A child-sex offender will be moved from a neighbourhood after an outcry from nearby residents.
Corrections national commissioner Jeremy Lightfoot said that the man had been moved this morning from the Lower Hutt suburb of Maungaraki to a residence on the grounds of Christchurch Men's Prison.
"This is an interim arrangement until such time as a further suitable residence can be identified in the Wellington region.
"The relocation of this offender became necessary as our service provider's staff had become increasingly uncomfortable with the community's reaction to their presence. Because of this, the service provider regrettably terminated its contract early."
Lightfoot said Corrections would look at what happened with the offender's placement to see if lessons could be learned. "Corrections is also bringing in extra resources to assist with the placement of offenders in the community."
The offender moved to the neighbourhood on August 1.
Labour and Hutt South MP Trevor Mallard last week questioned Corrections Minister Judith Collins about the placement, and named the man under Parliamentary privilege.
Mallard says it's a relief for the community after weeks of outrage. But he says he won't be in full celebration mode until he knows the offender will be re-homed somewhere away from children.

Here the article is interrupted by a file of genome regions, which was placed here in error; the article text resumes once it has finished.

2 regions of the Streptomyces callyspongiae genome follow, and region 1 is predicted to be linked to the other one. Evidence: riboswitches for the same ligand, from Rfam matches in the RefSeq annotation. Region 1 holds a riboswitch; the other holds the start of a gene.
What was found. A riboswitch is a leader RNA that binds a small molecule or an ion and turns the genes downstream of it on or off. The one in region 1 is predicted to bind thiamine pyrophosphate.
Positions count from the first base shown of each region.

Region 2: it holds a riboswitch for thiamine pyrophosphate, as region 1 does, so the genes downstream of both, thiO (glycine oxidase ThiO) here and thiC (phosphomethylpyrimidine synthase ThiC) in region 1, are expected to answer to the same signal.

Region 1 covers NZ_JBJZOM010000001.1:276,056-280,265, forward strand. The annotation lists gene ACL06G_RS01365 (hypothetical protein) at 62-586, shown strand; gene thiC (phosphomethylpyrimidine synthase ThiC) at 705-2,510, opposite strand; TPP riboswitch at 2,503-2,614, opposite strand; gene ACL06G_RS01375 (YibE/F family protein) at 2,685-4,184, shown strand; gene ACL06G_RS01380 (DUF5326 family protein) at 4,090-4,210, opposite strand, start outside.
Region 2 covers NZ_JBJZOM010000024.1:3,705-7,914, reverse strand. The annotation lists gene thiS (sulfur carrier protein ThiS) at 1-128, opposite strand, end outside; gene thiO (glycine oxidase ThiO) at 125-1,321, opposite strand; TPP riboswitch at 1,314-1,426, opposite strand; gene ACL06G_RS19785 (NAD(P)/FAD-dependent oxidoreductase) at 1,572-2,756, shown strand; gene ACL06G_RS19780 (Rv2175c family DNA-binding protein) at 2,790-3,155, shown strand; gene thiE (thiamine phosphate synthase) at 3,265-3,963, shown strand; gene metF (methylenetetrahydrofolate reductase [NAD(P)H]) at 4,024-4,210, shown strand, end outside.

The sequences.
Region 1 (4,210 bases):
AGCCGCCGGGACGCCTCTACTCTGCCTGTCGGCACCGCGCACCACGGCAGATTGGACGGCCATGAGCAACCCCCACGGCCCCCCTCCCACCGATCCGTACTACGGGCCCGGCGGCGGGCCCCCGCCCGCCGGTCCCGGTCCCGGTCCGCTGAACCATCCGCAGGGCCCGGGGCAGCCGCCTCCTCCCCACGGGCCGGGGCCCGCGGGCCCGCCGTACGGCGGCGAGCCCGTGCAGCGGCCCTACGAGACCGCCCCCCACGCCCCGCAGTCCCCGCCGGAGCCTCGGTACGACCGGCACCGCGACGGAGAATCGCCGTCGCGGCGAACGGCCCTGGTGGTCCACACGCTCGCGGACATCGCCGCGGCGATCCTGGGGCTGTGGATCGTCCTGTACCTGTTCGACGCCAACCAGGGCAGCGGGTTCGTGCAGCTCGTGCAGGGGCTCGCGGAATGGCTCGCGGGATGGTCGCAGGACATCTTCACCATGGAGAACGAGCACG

Donna Stacey lives with her husband and young child two doors from where the offender was housed and told the Herald last week they were unhappy that Corrections did not find out whether children lived in homes within sight of the property.
"He doesn't have to leave his home - he looks out his window and can see children in their own homes and gardens. That's the wrong placement.
"We only found out [from our neighbour] that he had moved in. Before moving him in they could have knocked on the door and asked if we had any children."
Another neighbour, Mike Bell, moved his family out when he found out about the placement, at first renting a bach and then another home.
Today, Lightfoot said Corrections staff and the provider went to great care and effort in placing and managing the man. "Immediate neighbours were notified of the placement, as is my preference with such cases. I firmly believe that Corrections took all reasonable steps to ensure the safety of the community.
"The offender was, and continues to be, subject to direct supervision at all times. He may only leave his residence with prior approval and must be accompanied. In addition, he is electronically monitored ... he has been managed in the community for more than 10 years without reoffending."
The placement of sex offenders in the community has come under greater scrutiny after a man who raped a 13-year-old girl was re-housed next door to Jean Batten School in Mangere after his release.
He has since been moved, but further cases have upset communities in other areas.
And on Friday the Herald revealed that two men with convictions for sexual offending against children were living in a Hamilton boarding house with boys as young as 4 years old.
Lightfoot said Corrections staff had a statutory responsibility to place offenders in the community following a direction of the court and Parole Board.
"It is a daily reality that offenders move to reside in the community at the conclusion of their custodial sentences ... we also know that a supportive social network and stable accommodation reduces the likelihood of reoffending."